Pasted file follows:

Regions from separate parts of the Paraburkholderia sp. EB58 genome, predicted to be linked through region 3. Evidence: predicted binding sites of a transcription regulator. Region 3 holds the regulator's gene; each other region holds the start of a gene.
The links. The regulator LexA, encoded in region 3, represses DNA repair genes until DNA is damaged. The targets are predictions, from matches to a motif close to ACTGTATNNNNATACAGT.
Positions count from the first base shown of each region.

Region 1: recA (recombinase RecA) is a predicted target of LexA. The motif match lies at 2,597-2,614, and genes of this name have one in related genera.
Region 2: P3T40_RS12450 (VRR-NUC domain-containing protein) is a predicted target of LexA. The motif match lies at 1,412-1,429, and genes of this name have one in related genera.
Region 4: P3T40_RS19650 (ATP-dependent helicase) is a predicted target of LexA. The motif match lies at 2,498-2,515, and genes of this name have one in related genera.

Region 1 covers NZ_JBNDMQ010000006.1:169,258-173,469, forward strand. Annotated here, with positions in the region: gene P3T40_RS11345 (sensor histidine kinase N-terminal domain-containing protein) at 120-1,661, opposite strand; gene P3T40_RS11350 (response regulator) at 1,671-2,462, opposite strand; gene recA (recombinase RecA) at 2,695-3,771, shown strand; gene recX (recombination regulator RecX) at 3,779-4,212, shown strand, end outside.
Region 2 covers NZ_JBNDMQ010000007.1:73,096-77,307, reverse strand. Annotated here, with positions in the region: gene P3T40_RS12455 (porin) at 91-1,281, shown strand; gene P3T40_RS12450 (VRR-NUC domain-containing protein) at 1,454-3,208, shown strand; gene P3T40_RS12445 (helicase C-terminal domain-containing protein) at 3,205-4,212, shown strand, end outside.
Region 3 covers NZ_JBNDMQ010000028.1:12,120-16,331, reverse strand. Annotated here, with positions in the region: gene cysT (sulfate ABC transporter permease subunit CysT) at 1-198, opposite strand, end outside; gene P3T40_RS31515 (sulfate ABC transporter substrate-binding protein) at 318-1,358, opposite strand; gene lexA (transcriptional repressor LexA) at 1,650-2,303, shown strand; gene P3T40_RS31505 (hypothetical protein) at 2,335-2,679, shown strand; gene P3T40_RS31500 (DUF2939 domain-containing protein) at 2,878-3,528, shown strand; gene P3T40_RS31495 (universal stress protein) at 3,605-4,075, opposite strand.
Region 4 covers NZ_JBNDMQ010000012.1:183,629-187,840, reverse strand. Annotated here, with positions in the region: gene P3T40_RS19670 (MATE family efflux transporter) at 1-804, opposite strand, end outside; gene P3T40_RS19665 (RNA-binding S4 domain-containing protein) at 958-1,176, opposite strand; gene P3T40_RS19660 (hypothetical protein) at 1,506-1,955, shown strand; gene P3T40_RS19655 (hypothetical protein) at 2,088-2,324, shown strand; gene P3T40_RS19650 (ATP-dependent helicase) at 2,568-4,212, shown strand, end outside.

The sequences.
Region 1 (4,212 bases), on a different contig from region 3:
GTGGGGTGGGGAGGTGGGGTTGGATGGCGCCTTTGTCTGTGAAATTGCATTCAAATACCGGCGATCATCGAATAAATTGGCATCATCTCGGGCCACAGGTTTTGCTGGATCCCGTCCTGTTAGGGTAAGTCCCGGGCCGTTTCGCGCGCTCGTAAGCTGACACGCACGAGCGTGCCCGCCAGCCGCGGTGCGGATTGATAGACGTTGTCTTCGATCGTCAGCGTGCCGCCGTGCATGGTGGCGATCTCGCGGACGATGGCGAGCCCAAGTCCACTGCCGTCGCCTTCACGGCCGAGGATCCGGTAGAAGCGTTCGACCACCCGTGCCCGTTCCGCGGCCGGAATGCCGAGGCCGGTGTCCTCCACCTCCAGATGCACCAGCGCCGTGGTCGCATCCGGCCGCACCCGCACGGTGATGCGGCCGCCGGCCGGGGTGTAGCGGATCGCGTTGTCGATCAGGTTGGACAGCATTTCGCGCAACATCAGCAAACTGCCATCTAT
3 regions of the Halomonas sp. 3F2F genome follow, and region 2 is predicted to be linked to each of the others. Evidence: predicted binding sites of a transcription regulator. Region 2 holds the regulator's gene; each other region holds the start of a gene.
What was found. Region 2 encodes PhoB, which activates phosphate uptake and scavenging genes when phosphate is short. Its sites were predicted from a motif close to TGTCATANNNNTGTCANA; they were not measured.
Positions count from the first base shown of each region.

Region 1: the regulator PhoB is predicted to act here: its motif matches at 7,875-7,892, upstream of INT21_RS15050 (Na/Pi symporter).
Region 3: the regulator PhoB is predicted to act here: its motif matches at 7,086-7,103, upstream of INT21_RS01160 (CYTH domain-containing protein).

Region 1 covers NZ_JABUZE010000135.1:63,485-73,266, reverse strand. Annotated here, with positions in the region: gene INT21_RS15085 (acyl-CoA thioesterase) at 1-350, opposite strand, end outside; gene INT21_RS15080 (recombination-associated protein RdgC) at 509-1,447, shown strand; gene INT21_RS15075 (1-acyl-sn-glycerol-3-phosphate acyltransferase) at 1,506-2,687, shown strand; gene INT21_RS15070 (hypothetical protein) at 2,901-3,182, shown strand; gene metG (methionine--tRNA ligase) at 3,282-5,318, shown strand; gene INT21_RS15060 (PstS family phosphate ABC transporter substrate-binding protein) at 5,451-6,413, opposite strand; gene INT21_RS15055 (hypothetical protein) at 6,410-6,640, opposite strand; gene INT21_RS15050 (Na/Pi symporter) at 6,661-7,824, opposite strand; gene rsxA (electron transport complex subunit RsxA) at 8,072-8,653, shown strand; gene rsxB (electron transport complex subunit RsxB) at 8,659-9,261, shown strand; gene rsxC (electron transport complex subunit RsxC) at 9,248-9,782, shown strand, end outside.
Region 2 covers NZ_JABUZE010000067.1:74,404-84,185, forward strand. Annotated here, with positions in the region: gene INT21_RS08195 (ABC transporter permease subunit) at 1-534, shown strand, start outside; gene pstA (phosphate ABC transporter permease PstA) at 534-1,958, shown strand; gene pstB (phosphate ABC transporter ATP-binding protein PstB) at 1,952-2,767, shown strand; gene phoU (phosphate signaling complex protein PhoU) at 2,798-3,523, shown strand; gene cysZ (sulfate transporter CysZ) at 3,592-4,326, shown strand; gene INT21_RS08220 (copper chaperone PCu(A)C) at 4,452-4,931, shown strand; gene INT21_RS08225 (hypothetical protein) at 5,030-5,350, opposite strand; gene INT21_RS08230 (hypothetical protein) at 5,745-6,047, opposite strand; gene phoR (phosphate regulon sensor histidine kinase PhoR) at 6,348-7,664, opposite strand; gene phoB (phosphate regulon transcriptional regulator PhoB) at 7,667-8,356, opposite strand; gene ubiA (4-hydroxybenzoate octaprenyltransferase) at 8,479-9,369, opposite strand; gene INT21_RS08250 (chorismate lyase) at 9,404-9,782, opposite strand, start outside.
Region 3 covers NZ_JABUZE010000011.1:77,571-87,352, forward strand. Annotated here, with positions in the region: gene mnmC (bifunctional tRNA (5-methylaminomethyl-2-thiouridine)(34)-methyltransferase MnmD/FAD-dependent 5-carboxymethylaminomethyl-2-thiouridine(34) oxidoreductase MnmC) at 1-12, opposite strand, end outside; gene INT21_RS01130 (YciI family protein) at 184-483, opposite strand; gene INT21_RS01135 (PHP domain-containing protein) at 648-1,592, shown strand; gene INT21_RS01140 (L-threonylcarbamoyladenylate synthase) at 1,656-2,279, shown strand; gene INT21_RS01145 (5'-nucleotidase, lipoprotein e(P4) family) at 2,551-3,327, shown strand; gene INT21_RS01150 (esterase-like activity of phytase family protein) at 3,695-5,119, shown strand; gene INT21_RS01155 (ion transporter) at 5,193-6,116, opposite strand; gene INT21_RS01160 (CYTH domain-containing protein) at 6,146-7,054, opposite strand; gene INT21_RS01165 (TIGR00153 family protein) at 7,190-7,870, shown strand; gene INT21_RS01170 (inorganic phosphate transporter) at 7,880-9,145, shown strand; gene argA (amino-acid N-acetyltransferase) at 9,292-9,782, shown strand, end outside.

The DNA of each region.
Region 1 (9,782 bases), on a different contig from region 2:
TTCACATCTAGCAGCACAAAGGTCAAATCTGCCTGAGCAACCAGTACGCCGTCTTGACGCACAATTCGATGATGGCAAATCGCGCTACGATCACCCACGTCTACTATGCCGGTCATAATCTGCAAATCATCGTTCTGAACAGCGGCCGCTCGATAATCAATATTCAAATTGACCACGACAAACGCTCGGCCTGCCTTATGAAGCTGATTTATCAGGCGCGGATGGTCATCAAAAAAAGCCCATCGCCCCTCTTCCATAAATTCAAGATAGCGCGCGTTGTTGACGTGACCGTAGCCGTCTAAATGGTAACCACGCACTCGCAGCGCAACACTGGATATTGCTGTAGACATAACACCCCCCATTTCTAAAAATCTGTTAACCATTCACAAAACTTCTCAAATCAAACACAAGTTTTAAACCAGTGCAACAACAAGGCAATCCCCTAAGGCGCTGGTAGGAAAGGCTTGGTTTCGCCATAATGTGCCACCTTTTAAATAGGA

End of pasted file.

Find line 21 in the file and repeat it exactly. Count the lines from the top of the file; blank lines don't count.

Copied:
Region 3 covers NZ_JABUZE010000011.1:77,571-87,352, forward strand. Annotated here, with positions in the region: gene mnmC (bifunctional tRNA (5-methylaminomethyl-2-thiouridine)(34)-methyltransferase MnmD/FAD-dependent 5-carboxymethylaminomethyl-2-thiouridine(34) oxidoreductase MnmC) at 1-12, opposite strand, end outside; gene INT21_RS01130 (YciI family protein) at 184-483, opposite strand; gene INT21_RS01135 (PHP domain-containing protein) at 648-1,592, shown strand; gene INT21_RS01140 (L-threonylcarbamoyladenylate synthase) at 1,656-2,279, shown strand; gene INT21_RS01145 (5'-nucleotidase, lipoprotein e(P4) family) at 2,551-3,327, shown strand; gene INT21_RS01150 (esterase-like activity of phytase family protein) at 3,695-5,119, shown strand; gene INT21_RS01155 (ion transporter) at 5,193-6,116, opposite strand; gene INT21_RS01160 (CYTH domain-containing protein) at 6,146-7,054, opposite strand; gene INT21_RS01165 (TIGR00153 family protein) at 7,190-7,870, shown strand; gene INT21_RS01170 (inorganic phosphate transporter) at 7,880-9,145, shown strand; gene argA (amino-acid N-acetyltransferase) at 9,292-9,782, shown strand, end outside.